One of my favourite things about travel is learning about the history of the places I visit. ‘Colourful’ would be the word to describe Ilha Grande’s past I think. Piracy, slave trafficking, smuggling, you name it, it has all passed through here over the centuries. The story I found most enthralling is the history of the notorious Ilha Grande prison. Originally built as a penal colony for the country’s political prisoners in the 1930s, it soon became home to the very worst of Brazil’s offenders. A Brazilian Alcatraz if you like. In a story fit for any Hollywood movie, one of the residents, a legendary drug baron referred to as Escadinha (“The Stepladder”) actually escaped by daring helicopter rescue on New Year’s Eve 1985. While wondering if anyone has the movie rights, you can still visit the prison ruins (it was finally closed in 1994 and yes, they literally blew it up to avoid any ambiguity) to this day on a walking day trip from Abraao.
Fresh seafood and produce are delectable
Such exertions and learning about the island’s enthralling past works up an appetite and, with fishing so essential to the local economy, the fresh produce is a joy to behold. Most memorable is a melt-in-the-mouth salmon cooked in a passion fruit sauce, with a delectable fresh caipirinha on hand. Needless to say, as hard as I’ve tried in the kitchen since, I have not been able to replicate the experience.
Maybe it’s my being British that makes me feel so comfortable and familiar on an island, I don’t know, but there is something very special about being somewhat isolated from the rest of the world. Ilha Grande was an incredible experience. As a lover of hillwalking, nature (except snakes), remote but beautiful beaches, some thrilling historical tales and simply delicious seafood, this, for me, is paradise.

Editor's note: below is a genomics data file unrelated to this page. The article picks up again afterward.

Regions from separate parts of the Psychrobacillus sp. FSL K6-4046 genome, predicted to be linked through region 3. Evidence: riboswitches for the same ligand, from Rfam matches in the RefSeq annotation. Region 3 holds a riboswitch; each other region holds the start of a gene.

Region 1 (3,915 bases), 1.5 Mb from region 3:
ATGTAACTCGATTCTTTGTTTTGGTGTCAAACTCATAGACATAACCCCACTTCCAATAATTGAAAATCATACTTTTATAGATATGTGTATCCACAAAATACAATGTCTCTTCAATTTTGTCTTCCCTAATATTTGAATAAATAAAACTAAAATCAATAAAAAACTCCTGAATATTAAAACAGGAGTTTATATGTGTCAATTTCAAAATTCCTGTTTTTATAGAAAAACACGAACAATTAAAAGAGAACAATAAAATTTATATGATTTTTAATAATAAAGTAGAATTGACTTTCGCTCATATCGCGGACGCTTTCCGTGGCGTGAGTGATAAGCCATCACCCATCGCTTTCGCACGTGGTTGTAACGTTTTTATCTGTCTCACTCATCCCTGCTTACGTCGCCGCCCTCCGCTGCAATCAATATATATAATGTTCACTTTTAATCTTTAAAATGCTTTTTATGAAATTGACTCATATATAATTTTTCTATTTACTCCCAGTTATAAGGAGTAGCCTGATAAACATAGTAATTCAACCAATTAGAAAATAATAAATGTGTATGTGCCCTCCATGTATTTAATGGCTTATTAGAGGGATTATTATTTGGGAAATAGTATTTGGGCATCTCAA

My thanks for this Guest article to Neil Robertson, an avid traveller who in recent years has lived and worked in Italy, China and Belgium. Loving nothing more than to experience different cultures and ways of life, Neil is always planning the next trip. Football, 80s rock and good food are never far from his mind wherever in the world he finds himself. Neil is now primarily based back in his hometown of Glasgow, Scotland and is a founder of Locomotion Travel.
More tales from remote locations:
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April 14, 2013 by Guest Author
Filed under World, Leisure, Misc, Argentina, Brazil, Chile, Cycling, Eating and drinking, Fishing, Guest post, Nature, Sightseeing, South America, Spa & Pampering, Walking
When it comes to appreciating the great outdoors, there are a multitude of destinations around the world which fit the bill, however, nowhere does it in quite as much style as Argentina. There’s a huge amount to see in this vast country, from waterfalls to wildlife, city streets to gaucho ranches, wine estates to stunning beaches. Here’s a low-down on the very best places for adventure in Argentina.